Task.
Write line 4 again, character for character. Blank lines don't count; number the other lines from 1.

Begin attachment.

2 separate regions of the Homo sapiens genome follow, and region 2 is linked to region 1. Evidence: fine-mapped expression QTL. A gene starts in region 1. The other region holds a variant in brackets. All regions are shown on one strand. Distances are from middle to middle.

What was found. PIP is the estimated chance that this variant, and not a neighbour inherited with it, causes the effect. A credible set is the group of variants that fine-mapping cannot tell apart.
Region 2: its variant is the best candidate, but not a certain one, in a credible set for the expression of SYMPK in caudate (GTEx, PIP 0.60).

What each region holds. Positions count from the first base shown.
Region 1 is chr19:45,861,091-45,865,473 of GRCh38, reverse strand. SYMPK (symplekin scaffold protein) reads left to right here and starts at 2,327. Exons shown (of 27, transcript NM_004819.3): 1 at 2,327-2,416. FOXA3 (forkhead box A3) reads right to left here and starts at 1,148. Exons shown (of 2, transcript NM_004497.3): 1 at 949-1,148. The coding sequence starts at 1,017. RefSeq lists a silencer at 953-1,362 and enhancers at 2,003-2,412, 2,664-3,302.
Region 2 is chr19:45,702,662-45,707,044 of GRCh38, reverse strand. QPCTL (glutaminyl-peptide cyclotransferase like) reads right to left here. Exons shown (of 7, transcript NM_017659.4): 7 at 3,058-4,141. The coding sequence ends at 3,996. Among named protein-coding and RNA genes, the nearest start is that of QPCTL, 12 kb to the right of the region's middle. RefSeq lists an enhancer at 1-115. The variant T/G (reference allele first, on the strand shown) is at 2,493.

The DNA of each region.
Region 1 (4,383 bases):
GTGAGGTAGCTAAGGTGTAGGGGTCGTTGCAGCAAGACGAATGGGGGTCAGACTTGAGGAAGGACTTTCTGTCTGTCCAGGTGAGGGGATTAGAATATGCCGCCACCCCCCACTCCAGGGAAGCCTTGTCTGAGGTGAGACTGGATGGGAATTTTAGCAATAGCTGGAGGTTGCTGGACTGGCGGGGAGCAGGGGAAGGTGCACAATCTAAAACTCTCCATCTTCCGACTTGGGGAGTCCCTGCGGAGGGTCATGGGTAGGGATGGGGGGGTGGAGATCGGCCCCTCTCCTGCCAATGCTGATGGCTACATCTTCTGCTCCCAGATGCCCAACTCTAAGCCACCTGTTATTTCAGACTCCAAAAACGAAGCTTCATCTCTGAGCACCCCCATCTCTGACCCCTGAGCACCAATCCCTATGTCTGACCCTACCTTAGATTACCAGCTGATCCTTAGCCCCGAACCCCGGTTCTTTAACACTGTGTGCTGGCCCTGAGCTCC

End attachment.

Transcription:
What each region holds. Positions count from the first base shown.